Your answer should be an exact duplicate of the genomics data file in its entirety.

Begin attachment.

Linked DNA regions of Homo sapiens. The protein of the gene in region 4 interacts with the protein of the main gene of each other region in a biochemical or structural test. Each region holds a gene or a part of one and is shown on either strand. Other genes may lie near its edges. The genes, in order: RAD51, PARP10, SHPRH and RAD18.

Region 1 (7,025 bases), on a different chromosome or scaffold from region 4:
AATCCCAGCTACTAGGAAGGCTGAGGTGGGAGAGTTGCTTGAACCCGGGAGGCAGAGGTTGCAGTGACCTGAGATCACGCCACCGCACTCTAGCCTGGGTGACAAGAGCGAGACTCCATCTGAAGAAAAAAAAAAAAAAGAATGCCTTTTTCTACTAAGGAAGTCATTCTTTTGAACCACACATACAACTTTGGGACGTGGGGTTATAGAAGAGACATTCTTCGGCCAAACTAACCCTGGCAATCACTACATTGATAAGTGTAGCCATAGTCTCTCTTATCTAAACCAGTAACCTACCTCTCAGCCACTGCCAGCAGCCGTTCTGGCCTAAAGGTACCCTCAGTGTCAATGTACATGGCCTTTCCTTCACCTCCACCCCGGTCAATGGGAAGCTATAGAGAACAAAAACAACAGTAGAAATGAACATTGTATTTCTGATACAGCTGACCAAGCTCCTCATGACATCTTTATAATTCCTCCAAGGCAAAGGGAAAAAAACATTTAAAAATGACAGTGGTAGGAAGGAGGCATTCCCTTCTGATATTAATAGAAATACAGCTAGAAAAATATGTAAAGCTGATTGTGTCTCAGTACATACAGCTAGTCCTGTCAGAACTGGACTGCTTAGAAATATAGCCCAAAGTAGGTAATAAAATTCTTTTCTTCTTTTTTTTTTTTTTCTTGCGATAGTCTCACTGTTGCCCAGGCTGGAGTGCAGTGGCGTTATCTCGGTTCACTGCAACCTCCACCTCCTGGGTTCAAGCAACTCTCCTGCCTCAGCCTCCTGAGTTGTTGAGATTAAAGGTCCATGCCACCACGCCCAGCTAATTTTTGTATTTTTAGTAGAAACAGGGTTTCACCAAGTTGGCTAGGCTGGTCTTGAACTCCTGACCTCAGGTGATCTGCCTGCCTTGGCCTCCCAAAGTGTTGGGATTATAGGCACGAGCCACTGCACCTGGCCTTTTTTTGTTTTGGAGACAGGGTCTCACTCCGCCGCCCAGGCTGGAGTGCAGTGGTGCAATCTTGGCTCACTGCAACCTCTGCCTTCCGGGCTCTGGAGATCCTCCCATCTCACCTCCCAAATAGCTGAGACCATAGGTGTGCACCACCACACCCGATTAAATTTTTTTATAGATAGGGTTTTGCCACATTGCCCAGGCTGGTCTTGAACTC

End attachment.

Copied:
Linked DNA regions of Homo sapiens. The protein of the gene in region 4 interacts with the protein of the main gene of each other region in a biochemical or structural test. Each region holds a gene or a part of one and is shown on either strand. Other genes may lie near its edges. The genes, in order: RAD51, PARP10, SHPRH and RAD18.

Region 1 (7,025 bases), on a different chromosome or scaffold from region 4:
AATCCCAGCTACTAGGAAGGCTGAGGTGGGAGAGTTGCTTGAACCCGGGAGGCAGAGGTTGCAGTGACCTGAGATCACGCCACCGCACTCTAGCCTGGGTGACAAGAGCGAGACTCCATCTGAAGAAAAAAAAAAAAAAGAATGCCTTTTTCTACTAAGGAAGTCATTCTTTTGAACCACACATACAACTTTGGGACGTGGGGTTATAGAAGAGACATTCTTCGGCCAAACTAACCCTGGCAATCACTACATTGATAAGTGTAGCCATAGTCTCTCTTATCTAAACCAGTAACCTACCTCTCAGCCACTGCCAGCAGCCGTTCTGGCCTAAAGGTACCCTCAGTGTCAATGTACATGGCCTTTCCTTCACCTCCACCCCGGTCAATGGGAAGCTATAGAGAACAAAAACAACAGTAGAAATGAACATTGTATTTCTGATACAGCTGACCAAGCTCCTCATGACATCTTTATAATTCCTCCAAGGCAAAGGGAAAAAAACATTTAAAAATGACAGTGGTAGGAAGGAGGCATTCCCTTCTGATATTAATAGAAATACAGCTAGAAAAATATGTAAAGCTGATTGTGTCTCAGTACATACAGCTAGTCCTGTCAGAACTGGACTGCTTAGAAATATAGCCCAAAGTAGGTAATAAAATTCTTTTCTTCTTTTTTTTTTTTTTCTTGCGATAGTCTCACTGTTGCCCAGGCTGGAGTGCAGTGGCGTTATCTCGGTTCACTGCAACCTCCACCTCCTGGGTTCAAGCAACTCTCCTGCCTCAGCCTCCTGAGTTGTTGAGATTAAAGGTCCATGCCACCACGCCCAGCTAATTTTTGTATTTTTAGTAGAAACAGGGTTTCACCAAGTTGGCTAGGCTGGTCTTGAACTCCTGACCTCAGGTGATCTGCCTGCCTTGGCCTCCCAAAGTGTTGGGATTATAGGCACGAGCCACTGCACCTGGCCTTTTTTTGTTTTGGAGACAGGGTCTCACTCCGCCGCCCAGGCTGGAGTGCAGTGGTGCAATCTTGGCTCACTGCAACCTCTGCCTTCCGGGCTCTGGAGATCCTCCCATCTCACCTCCCAAATAGCTGAGACCATAGGTGTGCACCACCACACCCGATTAAATTTTTTTATAGATAGGGTTTTGCCACATTGCCCAGGCTGGTCTTGAACTC